• SSAS has a very respectable win-rate in competitive evaluations of 64%, although this is declining over time (it has to be said that almost all other large vendors are showing a decline too). Again, compare this with a win-rate of 34% for Tableau and 37% for Qliktech.
  • Sadly there’s no mention of PowerPivot anywhere. It would have been good to know how it’s doing…

Written by Chris Webb

December 2, 2013 at 2:17 pm

Posted in Analysis Services

Caching The Rows Returned By An MDX Query

with 2 comments

Here’s another tip for those of you struggling with the performance of SSRS reports that run on top of an Analysis Services Multidimensional cube. Quite often, SSRS reports require quite complex set expressions to be used on the rows axis of an MDX query, and one of the weaknesses of SSAS is that while it can (usually) cache the values of cells returned by a query it can’t cache the structure of the cellset returned by the query. What does this mean exactly? Well, consider the following query:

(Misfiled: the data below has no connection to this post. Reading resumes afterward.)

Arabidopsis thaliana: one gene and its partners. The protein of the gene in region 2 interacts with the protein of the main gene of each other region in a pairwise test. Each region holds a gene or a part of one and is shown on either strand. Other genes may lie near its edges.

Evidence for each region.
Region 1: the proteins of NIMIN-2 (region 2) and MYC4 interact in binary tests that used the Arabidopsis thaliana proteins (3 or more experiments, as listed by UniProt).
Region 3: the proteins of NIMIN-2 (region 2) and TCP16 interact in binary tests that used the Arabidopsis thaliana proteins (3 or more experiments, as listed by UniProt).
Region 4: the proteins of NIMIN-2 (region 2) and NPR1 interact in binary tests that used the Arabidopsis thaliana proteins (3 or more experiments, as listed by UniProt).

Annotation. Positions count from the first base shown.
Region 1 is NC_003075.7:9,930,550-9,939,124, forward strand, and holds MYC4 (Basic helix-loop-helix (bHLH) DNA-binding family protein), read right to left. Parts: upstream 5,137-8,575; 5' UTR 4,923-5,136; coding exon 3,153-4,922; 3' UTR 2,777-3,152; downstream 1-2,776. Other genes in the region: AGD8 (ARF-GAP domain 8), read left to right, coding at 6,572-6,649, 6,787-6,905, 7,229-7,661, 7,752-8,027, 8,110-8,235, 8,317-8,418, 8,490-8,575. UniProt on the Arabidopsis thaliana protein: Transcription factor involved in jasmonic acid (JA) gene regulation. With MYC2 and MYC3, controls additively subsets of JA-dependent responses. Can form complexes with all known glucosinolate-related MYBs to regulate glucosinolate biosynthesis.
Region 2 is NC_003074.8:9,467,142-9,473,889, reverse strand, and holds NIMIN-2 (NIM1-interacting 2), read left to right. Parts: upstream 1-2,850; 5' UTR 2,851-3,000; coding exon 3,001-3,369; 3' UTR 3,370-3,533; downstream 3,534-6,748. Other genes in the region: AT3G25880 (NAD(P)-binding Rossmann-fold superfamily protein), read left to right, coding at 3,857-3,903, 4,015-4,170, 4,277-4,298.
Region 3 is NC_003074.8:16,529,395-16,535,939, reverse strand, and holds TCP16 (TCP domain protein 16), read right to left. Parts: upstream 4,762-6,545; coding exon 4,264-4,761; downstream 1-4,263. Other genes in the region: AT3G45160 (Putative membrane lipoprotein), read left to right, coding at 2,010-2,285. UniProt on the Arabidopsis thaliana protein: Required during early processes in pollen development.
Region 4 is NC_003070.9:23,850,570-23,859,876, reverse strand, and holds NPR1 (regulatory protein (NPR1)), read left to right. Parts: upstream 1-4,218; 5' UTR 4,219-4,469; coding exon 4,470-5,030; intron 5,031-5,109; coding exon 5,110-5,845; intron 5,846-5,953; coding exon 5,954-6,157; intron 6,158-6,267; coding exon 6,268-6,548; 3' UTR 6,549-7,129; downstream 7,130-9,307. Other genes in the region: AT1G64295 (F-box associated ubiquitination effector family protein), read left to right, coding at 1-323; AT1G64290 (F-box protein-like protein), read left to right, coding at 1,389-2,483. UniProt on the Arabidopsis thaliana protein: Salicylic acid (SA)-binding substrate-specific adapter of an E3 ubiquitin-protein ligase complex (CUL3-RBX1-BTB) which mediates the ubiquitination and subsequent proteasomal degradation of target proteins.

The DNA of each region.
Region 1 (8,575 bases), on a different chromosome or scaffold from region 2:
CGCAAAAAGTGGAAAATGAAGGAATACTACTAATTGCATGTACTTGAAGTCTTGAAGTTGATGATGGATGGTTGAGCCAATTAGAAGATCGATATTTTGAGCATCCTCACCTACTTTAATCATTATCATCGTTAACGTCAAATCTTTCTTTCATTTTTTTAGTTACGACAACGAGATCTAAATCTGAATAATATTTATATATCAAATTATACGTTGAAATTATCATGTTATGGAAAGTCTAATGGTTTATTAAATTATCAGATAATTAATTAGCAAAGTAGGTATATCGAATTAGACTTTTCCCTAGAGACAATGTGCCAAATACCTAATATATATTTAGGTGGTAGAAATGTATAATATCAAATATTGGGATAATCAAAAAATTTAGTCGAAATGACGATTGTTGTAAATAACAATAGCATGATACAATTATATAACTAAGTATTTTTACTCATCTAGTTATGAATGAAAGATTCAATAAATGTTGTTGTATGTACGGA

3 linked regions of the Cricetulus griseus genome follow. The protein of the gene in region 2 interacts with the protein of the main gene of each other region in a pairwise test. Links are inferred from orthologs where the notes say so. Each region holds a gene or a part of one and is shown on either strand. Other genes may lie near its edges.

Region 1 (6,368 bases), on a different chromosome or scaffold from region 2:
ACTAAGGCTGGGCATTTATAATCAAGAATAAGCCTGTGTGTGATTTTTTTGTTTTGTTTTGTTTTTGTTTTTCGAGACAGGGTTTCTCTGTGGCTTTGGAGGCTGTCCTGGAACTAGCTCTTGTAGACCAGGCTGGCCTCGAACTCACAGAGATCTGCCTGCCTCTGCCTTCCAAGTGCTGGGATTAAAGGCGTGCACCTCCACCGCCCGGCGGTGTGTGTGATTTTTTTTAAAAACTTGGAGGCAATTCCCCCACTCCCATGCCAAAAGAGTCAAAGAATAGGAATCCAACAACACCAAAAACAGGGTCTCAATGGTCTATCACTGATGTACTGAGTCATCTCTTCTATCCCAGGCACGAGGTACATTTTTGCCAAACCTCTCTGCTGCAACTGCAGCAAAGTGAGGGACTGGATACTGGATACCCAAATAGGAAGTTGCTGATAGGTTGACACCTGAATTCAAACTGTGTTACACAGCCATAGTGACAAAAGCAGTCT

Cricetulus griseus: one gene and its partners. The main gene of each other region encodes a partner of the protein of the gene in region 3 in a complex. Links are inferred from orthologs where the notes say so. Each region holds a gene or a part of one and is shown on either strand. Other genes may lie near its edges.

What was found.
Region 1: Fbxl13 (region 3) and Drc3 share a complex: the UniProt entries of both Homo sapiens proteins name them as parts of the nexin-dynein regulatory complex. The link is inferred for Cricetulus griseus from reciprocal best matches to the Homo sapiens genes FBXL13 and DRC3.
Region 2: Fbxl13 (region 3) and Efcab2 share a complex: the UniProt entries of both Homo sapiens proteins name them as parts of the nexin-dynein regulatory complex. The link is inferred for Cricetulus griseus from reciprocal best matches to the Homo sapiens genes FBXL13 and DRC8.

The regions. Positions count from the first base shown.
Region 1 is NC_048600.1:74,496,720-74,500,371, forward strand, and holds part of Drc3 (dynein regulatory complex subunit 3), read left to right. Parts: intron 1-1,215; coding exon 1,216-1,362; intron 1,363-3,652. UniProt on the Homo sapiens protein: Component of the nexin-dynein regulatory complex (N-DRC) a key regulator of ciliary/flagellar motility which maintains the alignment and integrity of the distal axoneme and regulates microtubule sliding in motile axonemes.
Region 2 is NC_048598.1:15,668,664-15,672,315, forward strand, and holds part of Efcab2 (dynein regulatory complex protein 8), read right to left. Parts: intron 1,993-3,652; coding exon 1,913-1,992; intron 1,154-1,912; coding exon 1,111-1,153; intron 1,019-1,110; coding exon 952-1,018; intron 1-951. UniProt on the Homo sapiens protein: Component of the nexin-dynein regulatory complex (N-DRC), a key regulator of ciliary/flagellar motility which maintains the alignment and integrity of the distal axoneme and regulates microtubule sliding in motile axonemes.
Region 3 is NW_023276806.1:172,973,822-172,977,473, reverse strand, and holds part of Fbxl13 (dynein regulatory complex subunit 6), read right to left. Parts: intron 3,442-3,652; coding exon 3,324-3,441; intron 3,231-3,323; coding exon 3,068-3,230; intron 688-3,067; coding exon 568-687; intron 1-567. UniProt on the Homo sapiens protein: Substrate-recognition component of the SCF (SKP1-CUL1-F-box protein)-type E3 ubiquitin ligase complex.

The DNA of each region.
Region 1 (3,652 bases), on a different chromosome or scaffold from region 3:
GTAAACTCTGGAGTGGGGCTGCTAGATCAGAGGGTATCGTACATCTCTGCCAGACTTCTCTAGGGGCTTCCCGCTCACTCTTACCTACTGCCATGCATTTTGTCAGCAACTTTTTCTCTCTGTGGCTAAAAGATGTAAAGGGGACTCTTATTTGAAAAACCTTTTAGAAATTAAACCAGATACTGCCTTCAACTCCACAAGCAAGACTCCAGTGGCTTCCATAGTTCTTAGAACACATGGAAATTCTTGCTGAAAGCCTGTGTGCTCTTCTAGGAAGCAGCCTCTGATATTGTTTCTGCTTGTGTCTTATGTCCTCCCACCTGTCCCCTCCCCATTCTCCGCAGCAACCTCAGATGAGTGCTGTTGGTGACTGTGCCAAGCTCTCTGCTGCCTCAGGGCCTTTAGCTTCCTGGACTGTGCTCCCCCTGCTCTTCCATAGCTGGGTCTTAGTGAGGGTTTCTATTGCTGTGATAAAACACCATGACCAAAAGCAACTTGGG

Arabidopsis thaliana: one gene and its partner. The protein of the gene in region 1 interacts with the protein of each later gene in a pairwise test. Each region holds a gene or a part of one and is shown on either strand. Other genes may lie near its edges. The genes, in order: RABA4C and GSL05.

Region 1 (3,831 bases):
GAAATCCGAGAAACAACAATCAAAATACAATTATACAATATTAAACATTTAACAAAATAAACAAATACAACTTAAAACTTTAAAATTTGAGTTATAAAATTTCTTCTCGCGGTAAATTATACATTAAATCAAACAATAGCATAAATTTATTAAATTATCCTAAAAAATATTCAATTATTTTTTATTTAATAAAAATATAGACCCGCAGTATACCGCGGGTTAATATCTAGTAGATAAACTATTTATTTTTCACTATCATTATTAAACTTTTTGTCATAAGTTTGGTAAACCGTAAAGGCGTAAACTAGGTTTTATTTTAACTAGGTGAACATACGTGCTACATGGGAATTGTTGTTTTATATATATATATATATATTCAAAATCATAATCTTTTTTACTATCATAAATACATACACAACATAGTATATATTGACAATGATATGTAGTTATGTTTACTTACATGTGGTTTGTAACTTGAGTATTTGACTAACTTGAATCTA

SELECT

{[Measures].[Internet Sales Amount]} ON 0,

NONEMPTY(

GENERATE(

[Date].[Calendar].[Month].MEMBERS,

{[Date].[Calendar].CURRENTMEMBER}

*

HEAD(ORDER([Customer].[Customer].[Customer].MEMBERS,

[Measures].[Internet Sales Amount],

BDESC),2)

),

[Measures].[Internet Sales Amount])

ON 1

FROM [Adventure Works]

WHERE([Product].[Category].&[3])

Here I’m taking every month on the Calendar hierarchy of the Date dimension and finding the top two customers by Internet Sales Amount for each Month; notice also that I’m slicing the query by a Product Category. The results look like this:

image

On my laptop this query takes just over three seconds to run however many times you run it (and yes, I know there are other ways this query can be optimised, but let’s imagine this is a query that can’t be optimised). The reason it is consistently slow is because the vast majority of the time taken for the query is to evaluate the set used on rows – even when the Storage Engine has cached the values for Internet Sales Amount for all combinations of month and customer, it still takes the Formula Engine a long time to find the top two customers for each month. Unfortunately, once the set of rows has been found it is discarded, and the next time the query is run it has to be re-evaluated.